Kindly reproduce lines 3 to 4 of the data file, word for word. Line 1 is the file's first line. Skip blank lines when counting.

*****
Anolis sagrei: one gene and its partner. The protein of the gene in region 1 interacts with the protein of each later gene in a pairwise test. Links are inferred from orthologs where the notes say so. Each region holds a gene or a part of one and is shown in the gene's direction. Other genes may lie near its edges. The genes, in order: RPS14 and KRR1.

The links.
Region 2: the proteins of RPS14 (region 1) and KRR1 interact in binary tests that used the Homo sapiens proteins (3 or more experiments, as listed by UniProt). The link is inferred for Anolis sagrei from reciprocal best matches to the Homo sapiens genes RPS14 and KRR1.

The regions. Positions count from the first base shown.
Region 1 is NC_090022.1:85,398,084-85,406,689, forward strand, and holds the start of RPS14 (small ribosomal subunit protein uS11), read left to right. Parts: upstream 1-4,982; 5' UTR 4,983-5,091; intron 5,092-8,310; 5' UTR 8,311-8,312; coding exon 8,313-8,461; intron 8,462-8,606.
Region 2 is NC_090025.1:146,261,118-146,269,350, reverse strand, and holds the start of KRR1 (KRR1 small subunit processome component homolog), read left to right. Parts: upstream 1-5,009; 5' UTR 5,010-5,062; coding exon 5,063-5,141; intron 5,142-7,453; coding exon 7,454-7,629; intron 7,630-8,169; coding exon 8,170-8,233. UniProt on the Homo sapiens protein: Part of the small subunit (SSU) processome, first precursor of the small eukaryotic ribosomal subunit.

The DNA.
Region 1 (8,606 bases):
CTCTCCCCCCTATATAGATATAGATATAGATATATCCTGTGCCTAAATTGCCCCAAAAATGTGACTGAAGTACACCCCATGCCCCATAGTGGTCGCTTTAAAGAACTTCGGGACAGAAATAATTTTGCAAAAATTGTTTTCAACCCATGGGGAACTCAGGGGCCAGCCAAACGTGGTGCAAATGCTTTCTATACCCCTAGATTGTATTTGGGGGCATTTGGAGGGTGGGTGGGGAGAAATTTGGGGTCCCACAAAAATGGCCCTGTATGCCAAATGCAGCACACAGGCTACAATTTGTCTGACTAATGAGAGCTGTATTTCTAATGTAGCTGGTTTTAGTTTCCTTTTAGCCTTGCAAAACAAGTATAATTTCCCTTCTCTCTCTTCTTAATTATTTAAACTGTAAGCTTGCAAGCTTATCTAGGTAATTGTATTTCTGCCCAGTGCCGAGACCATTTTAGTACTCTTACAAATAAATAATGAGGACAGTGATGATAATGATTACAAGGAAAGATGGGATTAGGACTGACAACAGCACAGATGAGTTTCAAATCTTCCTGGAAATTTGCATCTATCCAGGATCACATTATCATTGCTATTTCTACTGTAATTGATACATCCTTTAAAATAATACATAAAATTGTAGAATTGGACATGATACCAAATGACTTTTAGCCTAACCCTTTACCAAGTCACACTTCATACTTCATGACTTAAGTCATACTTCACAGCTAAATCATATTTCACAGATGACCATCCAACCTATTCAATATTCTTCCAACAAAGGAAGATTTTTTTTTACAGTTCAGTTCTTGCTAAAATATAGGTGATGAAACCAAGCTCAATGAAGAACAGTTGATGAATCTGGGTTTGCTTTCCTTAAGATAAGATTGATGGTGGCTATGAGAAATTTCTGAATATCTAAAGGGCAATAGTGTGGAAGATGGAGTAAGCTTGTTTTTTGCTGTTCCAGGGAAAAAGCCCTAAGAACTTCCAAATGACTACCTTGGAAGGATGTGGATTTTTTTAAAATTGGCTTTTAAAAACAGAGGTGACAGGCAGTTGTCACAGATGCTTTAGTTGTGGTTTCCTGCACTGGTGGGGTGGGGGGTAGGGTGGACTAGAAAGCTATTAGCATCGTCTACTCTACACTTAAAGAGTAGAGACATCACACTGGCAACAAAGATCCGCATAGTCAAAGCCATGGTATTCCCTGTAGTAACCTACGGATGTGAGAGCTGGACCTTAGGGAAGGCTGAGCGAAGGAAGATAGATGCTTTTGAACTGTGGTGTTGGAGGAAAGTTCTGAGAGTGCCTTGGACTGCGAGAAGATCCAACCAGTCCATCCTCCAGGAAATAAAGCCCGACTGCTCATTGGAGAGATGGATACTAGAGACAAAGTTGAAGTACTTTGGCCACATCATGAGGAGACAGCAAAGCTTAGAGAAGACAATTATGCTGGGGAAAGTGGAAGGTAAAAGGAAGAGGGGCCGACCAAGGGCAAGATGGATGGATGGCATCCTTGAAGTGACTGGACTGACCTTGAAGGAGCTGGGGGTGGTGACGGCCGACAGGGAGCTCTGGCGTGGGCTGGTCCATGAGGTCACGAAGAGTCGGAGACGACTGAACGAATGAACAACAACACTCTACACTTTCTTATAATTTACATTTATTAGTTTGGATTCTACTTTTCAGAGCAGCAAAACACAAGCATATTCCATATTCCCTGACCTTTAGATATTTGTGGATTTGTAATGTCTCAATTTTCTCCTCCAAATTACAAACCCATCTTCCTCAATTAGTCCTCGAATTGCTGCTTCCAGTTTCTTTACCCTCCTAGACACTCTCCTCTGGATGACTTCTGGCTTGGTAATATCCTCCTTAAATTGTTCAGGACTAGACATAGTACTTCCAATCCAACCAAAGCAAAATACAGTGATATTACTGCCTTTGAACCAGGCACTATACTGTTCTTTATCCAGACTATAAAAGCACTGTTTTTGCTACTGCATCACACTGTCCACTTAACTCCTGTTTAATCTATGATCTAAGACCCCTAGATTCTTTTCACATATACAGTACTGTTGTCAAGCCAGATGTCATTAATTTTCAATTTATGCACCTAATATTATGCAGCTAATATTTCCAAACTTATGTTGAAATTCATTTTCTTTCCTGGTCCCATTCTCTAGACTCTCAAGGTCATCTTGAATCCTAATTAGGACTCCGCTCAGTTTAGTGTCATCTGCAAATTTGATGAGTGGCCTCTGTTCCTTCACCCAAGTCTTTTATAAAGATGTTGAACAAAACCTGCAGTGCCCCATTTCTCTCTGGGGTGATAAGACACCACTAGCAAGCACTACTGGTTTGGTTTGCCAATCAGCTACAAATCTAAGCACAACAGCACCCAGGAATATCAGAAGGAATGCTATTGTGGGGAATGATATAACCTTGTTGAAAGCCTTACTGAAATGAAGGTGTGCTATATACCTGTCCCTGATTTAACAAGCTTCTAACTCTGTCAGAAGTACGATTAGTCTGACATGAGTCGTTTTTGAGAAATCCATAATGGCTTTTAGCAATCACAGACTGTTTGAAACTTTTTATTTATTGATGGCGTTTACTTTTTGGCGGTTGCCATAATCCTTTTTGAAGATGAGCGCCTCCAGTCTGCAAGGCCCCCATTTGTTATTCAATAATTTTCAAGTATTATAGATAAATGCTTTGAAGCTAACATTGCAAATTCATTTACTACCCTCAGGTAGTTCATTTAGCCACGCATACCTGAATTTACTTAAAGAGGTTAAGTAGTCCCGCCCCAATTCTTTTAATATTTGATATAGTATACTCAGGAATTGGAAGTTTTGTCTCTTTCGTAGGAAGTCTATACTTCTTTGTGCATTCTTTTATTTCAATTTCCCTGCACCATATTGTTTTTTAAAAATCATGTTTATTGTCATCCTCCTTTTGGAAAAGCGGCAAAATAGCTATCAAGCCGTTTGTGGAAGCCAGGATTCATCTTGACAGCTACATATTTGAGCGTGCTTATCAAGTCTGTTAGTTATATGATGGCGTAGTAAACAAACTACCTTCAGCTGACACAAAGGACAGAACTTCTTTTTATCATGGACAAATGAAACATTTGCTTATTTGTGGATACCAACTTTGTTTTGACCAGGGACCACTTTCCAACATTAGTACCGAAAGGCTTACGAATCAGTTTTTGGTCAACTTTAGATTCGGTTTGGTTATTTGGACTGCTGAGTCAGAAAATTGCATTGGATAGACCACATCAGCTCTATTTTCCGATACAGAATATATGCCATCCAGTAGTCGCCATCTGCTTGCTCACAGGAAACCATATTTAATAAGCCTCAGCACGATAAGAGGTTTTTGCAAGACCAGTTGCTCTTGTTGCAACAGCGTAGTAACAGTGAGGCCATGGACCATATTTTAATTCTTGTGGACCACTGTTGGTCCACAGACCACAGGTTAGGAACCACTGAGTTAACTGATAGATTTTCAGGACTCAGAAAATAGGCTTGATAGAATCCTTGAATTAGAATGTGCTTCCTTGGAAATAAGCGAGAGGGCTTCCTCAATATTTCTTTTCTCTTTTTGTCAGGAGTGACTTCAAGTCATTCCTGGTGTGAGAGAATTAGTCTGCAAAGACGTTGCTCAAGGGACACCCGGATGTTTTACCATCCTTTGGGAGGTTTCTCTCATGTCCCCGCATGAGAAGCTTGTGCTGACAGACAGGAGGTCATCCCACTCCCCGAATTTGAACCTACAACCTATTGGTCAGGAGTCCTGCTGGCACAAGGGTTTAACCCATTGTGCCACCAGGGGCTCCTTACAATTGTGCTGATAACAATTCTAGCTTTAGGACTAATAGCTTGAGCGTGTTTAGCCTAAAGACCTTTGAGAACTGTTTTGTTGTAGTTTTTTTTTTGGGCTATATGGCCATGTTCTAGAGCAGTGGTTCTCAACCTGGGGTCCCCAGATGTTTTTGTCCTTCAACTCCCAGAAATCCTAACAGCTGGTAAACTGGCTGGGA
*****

Region 2: the proteins of RPS14 (region 1) and KRR1 interact in binary tests that used the Homo sapiens proteins (3 or more experiments, as listed by UniProt). The link is inferred for Anolis sagrei from reciprocal best matches to the Homo sapiens genes RPS14 and KRR1.

The regions. Positions count from the first base shown.